Sunday, October 20, 2013

Banned Chinese researchers get clarification letter from NASA conference

WASHINGTON, Oct. 19 (Xinhua) -- Chinese researches who are banned from attending a NASA conference on exoplanet research have received a letter of clarification from the committee organizing the event informing them of a revised decision.

"A few weeks ago, you received an email ... noting that we were unable to accommodate your request to attend the Second Kepler Science Conference at the NASA Ames Research Center," according to a copy of the letter obtained by Xinhua on Saturday from one of the banned researchers, who refused to be named.

"We have since been able to clarify the intent of the referenced legislation and are pleased to inform you that this decision has been reversed and your paperwork is being reviewed for clearance," the letter said.

"We hope you will be able to join us and celebrate the science enabled by Kepler," it added.

The ban, based on a controversial law passed in 2011 that prohibits government funds from being used to host Chinese nationals at NASA facilities, sparked a boycott of the meeting from several prominent American scientists, including Professor Debra Fischer of Yale University, and Professor Geoff Marcy of the University of California, Berkeley.

Last week, NASA administrator Charles Bolden blamed "mid-level managers" for the so-called misinterpretation and vowed to reconsider the applications of six Chinese researchers.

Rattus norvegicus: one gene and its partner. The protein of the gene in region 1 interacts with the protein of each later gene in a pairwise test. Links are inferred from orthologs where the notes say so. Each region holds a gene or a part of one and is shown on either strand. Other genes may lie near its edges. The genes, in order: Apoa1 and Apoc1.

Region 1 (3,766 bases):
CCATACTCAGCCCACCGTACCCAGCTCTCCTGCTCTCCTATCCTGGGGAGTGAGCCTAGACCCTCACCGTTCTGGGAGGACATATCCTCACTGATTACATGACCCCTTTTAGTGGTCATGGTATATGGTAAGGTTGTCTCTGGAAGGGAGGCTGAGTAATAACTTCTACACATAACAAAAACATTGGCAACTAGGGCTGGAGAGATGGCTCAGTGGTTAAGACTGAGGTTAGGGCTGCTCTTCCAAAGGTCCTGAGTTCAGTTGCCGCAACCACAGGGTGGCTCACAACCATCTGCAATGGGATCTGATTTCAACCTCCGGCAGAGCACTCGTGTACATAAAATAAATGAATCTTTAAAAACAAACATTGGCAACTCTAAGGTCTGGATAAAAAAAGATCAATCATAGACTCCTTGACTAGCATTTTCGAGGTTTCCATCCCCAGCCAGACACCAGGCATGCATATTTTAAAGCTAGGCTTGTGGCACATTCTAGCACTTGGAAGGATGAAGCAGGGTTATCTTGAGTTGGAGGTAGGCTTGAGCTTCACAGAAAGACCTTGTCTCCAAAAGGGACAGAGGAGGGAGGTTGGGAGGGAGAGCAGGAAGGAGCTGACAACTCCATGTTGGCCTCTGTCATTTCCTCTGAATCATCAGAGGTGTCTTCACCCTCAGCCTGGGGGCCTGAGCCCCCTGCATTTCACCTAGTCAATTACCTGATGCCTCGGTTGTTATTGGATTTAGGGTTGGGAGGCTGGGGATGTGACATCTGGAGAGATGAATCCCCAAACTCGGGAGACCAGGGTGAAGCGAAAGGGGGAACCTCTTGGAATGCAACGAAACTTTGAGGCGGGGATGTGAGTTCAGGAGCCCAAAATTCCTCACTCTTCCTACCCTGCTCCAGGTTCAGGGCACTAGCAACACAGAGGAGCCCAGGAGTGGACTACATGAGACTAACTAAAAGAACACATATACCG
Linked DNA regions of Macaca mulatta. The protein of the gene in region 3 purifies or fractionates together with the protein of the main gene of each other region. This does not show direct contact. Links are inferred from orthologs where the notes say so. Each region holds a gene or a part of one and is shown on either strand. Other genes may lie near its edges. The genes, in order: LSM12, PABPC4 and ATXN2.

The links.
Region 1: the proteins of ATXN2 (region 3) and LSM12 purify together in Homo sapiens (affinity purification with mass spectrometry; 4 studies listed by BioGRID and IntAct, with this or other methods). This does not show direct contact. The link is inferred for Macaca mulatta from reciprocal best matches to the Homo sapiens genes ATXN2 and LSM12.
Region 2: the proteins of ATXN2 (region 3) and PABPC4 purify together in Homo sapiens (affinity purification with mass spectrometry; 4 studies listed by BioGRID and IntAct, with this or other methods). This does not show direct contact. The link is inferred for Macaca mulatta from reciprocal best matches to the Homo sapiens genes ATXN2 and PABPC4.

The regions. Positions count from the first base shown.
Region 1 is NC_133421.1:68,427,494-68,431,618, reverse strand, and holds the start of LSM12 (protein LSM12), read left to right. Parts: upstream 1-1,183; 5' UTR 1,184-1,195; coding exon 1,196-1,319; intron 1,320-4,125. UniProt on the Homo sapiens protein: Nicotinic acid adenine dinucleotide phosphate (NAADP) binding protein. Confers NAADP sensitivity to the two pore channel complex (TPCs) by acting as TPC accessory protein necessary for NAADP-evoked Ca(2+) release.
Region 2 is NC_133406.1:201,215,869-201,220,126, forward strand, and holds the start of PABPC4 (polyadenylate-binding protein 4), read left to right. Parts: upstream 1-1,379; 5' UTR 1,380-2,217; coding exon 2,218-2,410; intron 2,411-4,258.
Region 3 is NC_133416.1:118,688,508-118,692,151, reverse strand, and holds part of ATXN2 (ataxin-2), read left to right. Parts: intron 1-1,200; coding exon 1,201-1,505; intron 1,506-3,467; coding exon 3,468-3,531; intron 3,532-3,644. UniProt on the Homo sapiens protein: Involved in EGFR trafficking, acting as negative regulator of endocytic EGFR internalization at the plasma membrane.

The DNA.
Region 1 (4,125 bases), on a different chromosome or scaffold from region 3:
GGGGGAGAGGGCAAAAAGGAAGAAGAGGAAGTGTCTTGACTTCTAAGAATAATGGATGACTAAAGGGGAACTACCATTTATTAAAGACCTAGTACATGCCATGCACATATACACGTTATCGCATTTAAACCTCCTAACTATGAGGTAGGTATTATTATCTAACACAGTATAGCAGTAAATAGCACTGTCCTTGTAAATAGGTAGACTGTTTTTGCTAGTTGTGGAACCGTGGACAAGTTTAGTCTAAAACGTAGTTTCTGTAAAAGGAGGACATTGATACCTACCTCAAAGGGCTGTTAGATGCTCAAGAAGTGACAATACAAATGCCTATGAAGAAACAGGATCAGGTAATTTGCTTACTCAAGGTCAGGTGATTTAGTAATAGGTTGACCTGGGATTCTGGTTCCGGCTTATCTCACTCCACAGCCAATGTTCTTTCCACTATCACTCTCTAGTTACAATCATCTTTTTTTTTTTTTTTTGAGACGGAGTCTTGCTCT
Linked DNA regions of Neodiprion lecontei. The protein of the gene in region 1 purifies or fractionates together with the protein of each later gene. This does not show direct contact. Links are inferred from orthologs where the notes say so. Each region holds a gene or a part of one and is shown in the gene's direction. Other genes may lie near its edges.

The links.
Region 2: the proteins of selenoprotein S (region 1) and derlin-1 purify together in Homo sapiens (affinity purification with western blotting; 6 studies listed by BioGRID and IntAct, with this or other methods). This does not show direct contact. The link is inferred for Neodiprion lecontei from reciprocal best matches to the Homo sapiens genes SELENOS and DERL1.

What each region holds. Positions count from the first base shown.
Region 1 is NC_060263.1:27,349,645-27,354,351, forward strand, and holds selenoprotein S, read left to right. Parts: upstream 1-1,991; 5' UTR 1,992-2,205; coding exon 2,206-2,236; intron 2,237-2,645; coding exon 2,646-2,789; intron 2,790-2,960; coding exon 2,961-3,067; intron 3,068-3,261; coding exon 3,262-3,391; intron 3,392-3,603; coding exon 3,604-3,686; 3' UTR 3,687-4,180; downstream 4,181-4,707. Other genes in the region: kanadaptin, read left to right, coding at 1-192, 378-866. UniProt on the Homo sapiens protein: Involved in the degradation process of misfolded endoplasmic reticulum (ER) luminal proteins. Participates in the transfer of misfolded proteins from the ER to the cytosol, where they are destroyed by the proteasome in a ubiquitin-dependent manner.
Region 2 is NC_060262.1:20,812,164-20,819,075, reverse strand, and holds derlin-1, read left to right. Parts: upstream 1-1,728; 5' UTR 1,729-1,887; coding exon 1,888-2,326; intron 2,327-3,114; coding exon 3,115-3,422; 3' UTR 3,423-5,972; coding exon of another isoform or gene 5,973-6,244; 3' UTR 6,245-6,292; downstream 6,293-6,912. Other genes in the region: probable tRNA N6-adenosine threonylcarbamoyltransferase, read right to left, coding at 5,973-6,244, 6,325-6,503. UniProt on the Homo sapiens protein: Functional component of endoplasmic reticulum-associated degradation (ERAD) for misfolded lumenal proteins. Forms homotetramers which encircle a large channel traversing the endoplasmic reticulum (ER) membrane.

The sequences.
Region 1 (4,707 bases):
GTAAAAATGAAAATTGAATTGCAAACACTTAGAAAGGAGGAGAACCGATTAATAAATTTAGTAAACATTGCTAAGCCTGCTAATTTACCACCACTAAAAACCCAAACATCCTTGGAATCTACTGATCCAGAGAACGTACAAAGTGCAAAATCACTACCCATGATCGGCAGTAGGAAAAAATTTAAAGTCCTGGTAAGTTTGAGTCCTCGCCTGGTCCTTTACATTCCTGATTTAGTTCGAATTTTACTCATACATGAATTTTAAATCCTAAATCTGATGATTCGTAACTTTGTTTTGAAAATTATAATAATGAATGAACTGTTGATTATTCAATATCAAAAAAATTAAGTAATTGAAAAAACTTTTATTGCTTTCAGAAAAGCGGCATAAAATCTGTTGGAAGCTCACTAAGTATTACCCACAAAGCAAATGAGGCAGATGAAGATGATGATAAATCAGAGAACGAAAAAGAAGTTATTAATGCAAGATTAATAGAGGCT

In a separate letter the Chinese researchers received, the organizers said with the re-opening of the U.S. federal government and the lifting of furloughs, the conference will go ahead as planned on Nov. 4-8 at NASA Ames Research Center.

"We anticipate that foreign national registrants will be cleared for attendance prior to the conference start," it said. " All foreign national registrants will receive notification as soon as clearance has been granted."

Gregory Kulacki, a senior analyst with the U.S.-based Union of Concerned Scientists' Global Security Program, believed that recent problems arising from the ban should be served as a wake-up call for "a few individuals within the United States Congress, in particular Congressman Frank Wolf," who crafted the law.

Kulacki said the language of the law is "so broad, and the legal and financial penalties associated with potential violations so threatening, that even U.S. organizations not directly administered by NASA are afraid to reach out to colleagues in China."

He warned that until the legislation is removed, these kinds of incidents will "remain a constant feature" of U.S.-China relations in space.